Well, I certainly seem to be on a roll here! Just the day after completing the drainage I managed to successfully complete the gas lines and get hot water into the tiny house.
The local stores here in Tofino are just short of useless when it comes to pressure fit gas supplies. So, it did take a little bit of searching, emails and back and forth phone calls to source what I needed.
- 17 feet of 3/8″ copper pipe
- 1 x RV regulator (side vent)
- 1 x flared T fitting
- 3 x 90 degree flared elbow
- 11 x flared nuts
- 1 x 3/8″ NPT to 3/8″ flare (to connect the regulator to the system)
- 1 x 20″ pigtail (to connect the propane tank to the regulator)
- 1 x 3/8″ flare to female 3/8″ flare (to attach below item)
- 1 x 3/8″ flared plug (to cap the end where the stove will eventually go)
- Flaring tools and pipe cutter
I had previously taken a look at fitting the propane lines, but got a little scared and frustrated with it, realizing that I may need a little more time to think it through. I decided to stop and move back onto the water delivery lines, which had been my original intention in the first place. (I seem to have a bad habit of jumping from one thing to the other)
So after leaving the gas lines to simmer in my mind for a while, I had realized a few things that made the gas fitting a lot more flowing.
First of all, I had bought a bottom vent regulator, when I needed a side vent one. The difference here is the way the regulator is oriented. With a bottom vent, the regulator must run vertically as one must make sure that the vents are facing downwards to release any water vapour. This was not going to work with the configuration and space I had available to me. I am glad that I waited else I may have regretted installing something incorrectly.
So, after I had realized that I needed a side vent regulator, I was able to plan my piping route and decide on the number of fitments I might need.
Based on my limited knowledge of installing copper pipes, I over-estimated the number of elbows that I needed. It turns out that copper bends pretty well, so long as you’re very gentle and move along slowly with the bends. You can bend it by hand no problem, but need to make sure there’s no kinks in the line as you go.
Whilst every aspect of the gas line fitting is important and a lot of care must be taken at every stage, I feel that the actual ‘flaring’ process is paramount to a successful system.
I’m not gonna take on the responsibility of teaching you here, as I am not qualified, but making sure that the tube is as straight as possible near the flare and that the inside of the tubing is as smooth as possible will help you out later on. Getting the position of the flare is also important, by this I mean placing the pipe inside the flaring tool just the right distance to create the perfect flare will help with the connection.
If you are using the flared compression method then you do not need the teflon tape on the threads. You will need teflon tape on threads that do not have a flared connection.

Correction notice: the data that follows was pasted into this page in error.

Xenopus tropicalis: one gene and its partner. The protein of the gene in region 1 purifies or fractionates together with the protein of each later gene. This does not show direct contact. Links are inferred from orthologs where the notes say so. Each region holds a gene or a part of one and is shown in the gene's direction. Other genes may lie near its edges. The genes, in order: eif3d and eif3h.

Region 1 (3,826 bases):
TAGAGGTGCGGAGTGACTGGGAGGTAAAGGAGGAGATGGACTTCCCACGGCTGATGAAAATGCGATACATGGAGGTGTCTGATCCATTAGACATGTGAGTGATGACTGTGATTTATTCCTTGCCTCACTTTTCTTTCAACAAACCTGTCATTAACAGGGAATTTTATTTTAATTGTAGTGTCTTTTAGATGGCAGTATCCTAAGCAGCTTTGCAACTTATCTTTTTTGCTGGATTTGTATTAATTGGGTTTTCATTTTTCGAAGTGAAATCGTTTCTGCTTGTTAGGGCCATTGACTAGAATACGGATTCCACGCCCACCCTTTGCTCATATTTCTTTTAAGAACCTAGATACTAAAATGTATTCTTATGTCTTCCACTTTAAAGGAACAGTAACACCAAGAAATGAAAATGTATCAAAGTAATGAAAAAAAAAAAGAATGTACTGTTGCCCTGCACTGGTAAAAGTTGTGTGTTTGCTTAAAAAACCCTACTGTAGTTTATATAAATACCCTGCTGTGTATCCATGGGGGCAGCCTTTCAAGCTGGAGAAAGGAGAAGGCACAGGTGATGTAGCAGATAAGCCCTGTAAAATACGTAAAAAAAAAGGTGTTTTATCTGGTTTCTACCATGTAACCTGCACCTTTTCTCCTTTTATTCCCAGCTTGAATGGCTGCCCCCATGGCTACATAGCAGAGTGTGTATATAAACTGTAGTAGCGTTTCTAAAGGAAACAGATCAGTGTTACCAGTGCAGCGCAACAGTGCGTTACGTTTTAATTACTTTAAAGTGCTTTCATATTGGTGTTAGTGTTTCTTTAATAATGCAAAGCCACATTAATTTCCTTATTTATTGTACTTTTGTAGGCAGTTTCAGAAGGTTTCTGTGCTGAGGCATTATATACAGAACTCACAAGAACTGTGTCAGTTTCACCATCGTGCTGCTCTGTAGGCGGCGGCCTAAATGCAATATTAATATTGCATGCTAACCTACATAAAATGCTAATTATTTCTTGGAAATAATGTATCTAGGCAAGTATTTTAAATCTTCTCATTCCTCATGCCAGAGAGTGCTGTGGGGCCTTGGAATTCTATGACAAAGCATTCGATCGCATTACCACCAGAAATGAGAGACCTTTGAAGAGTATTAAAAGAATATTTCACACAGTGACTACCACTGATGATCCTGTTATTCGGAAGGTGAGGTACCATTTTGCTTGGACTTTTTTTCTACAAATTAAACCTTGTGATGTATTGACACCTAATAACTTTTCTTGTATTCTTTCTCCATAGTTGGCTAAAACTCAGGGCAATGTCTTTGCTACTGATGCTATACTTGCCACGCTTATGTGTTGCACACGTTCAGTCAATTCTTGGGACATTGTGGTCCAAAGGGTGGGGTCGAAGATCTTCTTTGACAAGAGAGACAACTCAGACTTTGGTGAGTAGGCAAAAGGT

Testing the System
As I currently do not own the propane stove, I decided to install a fitments near to where the stove will be that is flared on the pipe end and with a female flare on the open end. This way I was able to install a flared plug for the time being, allowing me to add whatever fitments I need later to connect to the stove.
Once everything was in place and tightened down good, it was time to test for leaks.
Having installed a water heater into my RV in the past, I had already used the method of soapy water with positive results, so I was confident going into this test.
I coated the joints in a high concentrate of dish soap and water and then connected the propane tank.
If there’s a leak, there will be bubbles.
There were two very faint leaks. If the leaks are fast, you can hear the bubbles too. You have to watch carefully for a little while as the leaks are not always obvious.
Once I determined the leaks, I turned off the propane and then one at a time, I removed the flare nut, cut off my existing flare and re-flared the ends of the pipe. I paid more attention to making sure the pipe was straight and that the flare was super smooth.
This time I had success and had a leak free system.
I also found this page helpful for safety tips:(http://motleyrvrepair.com/propane_safety_and_use.htm)
The last stage of the process before I could test for hot water was to electrify the water heater.
I kept it simple for this stage and simply connected the heater to the 12 volt system I had already had set up for this purpose. The heater made a little noise as it went into some kind of test. I turned on the hot water and was happy to see a little flame appear in the mini window on the front of the heater. Within seconds a the water hot!
It sure is a happy moment to discover that you have created a hot water system in your Tiny House.
Now it’s time for me to focus on finishing of the bathroom and installing the composting toilet.
I can see the finish line, it’s long way off, but I can see it. It feels great to be getting closer to moving in. March 17th 2017 marks a year since I picked up the trailer, so it sure would be nice to be done within that year. Let’s collectively will that to happen.
Thanks for following along on this journey.